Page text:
Community readies for end-of-season party

Stephen Kalb-Koenigsfeld, Pioneer Editor

There are certain aspects of life in Sweet Grass County that have more to offer than meets the eye. So, when a group gathers Friday night for the third annual Kickin’ the IRS Barn Dance & Chili Feed, they’ll be celebrating more than a semi-pseudo-end to the calving season; they’ll be rejoicing in tradition. 

Riza Gilpin of Tumblewood Teas had this brainchild a few years ago; she wanted a way not only to get back to the roots of what it meant to come from an agricultural background, but also get together with some of the hardest-working people in Sweet Grass County.

“There’s nothing more joyful for me to do,” Gilpin said. “It’s an innocent form of entertainment, where people can join together, enjoy the music and laugh together. To me, it’s unique and special and these people are my heroes.”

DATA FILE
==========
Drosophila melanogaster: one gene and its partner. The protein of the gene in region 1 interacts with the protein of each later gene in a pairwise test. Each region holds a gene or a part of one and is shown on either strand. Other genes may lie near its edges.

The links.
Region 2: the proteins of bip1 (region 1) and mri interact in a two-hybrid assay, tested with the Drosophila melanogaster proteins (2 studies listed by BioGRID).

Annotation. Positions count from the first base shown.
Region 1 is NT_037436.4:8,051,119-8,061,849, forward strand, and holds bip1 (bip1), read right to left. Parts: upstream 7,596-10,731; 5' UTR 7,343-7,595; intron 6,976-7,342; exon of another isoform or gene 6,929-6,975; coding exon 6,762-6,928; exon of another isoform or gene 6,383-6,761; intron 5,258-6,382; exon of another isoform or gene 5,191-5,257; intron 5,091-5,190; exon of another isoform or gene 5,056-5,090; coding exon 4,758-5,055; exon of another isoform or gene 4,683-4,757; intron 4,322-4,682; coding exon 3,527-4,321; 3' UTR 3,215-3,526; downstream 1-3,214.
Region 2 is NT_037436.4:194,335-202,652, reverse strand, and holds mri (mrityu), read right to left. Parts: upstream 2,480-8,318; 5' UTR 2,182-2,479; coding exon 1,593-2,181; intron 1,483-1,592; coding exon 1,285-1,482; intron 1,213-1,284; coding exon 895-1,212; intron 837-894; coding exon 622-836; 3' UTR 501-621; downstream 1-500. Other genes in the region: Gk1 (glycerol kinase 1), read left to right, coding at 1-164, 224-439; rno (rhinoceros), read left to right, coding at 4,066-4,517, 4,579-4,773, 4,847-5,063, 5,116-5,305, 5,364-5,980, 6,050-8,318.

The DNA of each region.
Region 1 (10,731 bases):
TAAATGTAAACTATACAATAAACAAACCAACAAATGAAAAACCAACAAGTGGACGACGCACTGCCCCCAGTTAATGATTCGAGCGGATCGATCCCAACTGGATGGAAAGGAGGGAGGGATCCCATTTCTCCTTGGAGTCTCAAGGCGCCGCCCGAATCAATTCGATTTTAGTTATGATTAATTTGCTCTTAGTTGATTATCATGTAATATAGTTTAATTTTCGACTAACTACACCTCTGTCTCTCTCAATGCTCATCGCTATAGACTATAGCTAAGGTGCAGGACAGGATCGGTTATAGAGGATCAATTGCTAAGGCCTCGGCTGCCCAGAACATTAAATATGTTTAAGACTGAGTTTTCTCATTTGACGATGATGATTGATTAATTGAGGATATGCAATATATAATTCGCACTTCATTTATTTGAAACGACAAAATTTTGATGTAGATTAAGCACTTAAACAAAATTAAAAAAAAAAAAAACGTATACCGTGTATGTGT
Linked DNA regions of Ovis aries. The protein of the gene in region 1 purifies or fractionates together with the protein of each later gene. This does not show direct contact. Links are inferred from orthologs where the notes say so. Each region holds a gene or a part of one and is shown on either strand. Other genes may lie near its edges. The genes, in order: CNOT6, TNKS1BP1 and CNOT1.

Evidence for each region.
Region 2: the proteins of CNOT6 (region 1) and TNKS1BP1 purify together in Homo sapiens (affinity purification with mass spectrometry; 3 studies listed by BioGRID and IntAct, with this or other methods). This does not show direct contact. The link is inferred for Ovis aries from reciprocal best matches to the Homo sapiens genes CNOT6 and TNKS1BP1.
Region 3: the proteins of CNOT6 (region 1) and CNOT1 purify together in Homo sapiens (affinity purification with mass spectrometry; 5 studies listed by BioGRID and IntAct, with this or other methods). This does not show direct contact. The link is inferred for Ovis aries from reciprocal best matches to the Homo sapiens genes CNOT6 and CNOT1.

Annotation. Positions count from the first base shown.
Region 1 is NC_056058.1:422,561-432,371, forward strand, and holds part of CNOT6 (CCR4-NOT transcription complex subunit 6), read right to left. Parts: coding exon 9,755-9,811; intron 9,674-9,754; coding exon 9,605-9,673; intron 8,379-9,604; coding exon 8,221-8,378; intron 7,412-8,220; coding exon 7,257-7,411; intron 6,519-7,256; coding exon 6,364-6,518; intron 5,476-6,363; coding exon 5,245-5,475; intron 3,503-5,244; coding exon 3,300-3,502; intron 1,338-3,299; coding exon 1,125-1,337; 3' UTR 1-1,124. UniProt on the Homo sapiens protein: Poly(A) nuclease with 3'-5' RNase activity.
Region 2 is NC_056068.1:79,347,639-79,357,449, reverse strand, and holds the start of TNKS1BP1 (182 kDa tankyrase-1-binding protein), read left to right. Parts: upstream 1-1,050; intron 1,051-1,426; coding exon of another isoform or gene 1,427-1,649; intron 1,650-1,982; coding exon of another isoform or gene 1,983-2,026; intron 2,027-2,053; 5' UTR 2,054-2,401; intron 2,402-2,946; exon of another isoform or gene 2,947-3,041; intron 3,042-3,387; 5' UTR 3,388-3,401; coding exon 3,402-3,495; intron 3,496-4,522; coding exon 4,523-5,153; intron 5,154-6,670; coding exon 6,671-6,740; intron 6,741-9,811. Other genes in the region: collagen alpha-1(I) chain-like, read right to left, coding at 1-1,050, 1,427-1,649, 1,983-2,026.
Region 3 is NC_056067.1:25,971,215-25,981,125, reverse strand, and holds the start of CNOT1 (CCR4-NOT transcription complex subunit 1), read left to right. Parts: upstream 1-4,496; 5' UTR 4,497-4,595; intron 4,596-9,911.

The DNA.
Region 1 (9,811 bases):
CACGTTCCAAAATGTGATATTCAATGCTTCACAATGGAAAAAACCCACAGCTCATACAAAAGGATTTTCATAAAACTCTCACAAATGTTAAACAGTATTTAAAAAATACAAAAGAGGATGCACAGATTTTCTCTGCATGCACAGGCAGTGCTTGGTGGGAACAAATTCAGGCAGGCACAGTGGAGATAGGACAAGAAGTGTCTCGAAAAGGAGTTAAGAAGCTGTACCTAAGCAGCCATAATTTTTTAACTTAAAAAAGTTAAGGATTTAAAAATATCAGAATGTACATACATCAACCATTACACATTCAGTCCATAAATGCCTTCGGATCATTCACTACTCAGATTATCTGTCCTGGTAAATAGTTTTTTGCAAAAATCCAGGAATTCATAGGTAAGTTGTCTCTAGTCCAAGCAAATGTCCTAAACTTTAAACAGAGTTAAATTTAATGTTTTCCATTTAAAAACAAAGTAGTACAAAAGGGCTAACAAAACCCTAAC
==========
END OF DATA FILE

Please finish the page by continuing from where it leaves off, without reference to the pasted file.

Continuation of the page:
It’s been months in the making, but when the sun begins to set April 13, the lights will go up and the music will ring in a new season in these parts. 

“When my husband and I moved here, the thing we embraced and fell in love with was the community of Big Timber,” Gilpin said. “I’ve always been historically interested in the West and how people have survived the hardest of times. I’m kind of a traditional person and like old traditions, and the idea of people gathering after difficult times or seasons, and coming together as families and communities, to let it all out.

Gilpin said she recognizes the hard work, struggle and tiresome task many in the community go through, throughout a long winter. And with the barn dance, Gilpin said it’s a unique and exciting way to help celebrate with those around the county.

Open Range, a band out of Livingston, will help feed the acoustic appetites down at the fairgrounds, while restaurants from all over the county will donate all of the food for the party. Local participation has been and continues to be a cornerstone of the yearly get-together.

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